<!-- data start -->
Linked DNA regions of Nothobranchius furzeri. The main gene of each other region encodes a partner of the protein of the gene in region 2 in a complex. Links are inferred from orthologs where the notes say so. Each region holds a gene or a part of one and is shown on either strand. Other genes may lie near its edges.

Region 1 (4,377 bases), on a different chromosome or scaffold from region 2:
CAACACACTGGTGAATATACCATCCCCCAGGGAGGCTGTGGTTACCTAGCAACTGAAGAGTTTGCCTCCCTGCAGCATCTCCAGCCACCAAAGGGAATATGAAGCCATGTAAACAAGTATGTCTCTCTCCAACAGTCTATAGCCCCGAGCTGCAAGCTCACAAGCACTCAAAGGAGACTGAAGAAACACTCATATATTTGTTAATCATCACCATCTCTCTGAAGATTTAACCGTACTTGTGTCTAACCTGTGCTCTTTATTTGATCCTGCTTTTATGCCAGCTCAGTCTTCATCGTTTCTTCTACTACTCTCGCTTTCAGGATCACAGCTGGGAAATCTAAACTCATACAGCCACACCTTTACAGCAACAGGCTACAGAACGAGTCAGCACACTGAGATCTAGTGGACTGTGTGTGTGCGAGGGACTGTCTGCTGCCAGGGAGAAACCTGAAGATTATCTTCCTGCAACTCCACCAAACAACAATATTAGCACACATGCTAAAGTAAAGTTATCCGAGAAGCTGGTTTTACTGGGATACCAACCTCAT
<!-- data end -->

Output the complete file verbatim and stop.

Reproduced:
Linked DNA regions of Nothobranchius furzeri. The main gene of each other region encodes a partner of the protein of the gene in region 2 in a complex. Links are inferred from orthologs where the notes say so. Each region holds a gene or a part of one and is shown on either strand. Other genes may lie near its edges.

Region 1 (4,377 bases), on a different chromosome or scaffold from region 2:
CAACACACTGGTGAATATACCATCCCCCAGGGAGGCTGTGGTTACCTAGCAACTGAAGAGTTTGCCTCCCTGCAGCATCTCCAGCCACCAAAGGGAATATGAAGCCATGTAAACAAGTATGTCTCTCTCCAACAGTCTATAGCCCCGAGCTGCAAGCTCACAAGCACTCAAAGGAGACTGAAGAAACACTCATATATTTGTTAATCATCACCATCTCTCTGAAGATTTAACCGTACTTGTGTCTAACCTGTGCTCTTTATTTGATCCTGCTTTTATGCCAGCTCAGTCTTCATCGTTTCTTCTACTACTCTCGCTTTCAGGATCACAGCTGGGAAATCTAAACTCATACAGCCACACCTTTACAGCAACAGGCTACAGAACGAGTCAGCACACTGAGATCTAGTGGACTGTGTGTGTGCGAGGGACTGTCTGCTGCCAGGGAGAAACCTGAAGATTATCTTCCTGCAACTCCACCAAACAACAATATTAGCACACATGCTAAAGTAAAGTTATCCGAGAAGCTGGTTTTACTGGGATACCAACCTCAT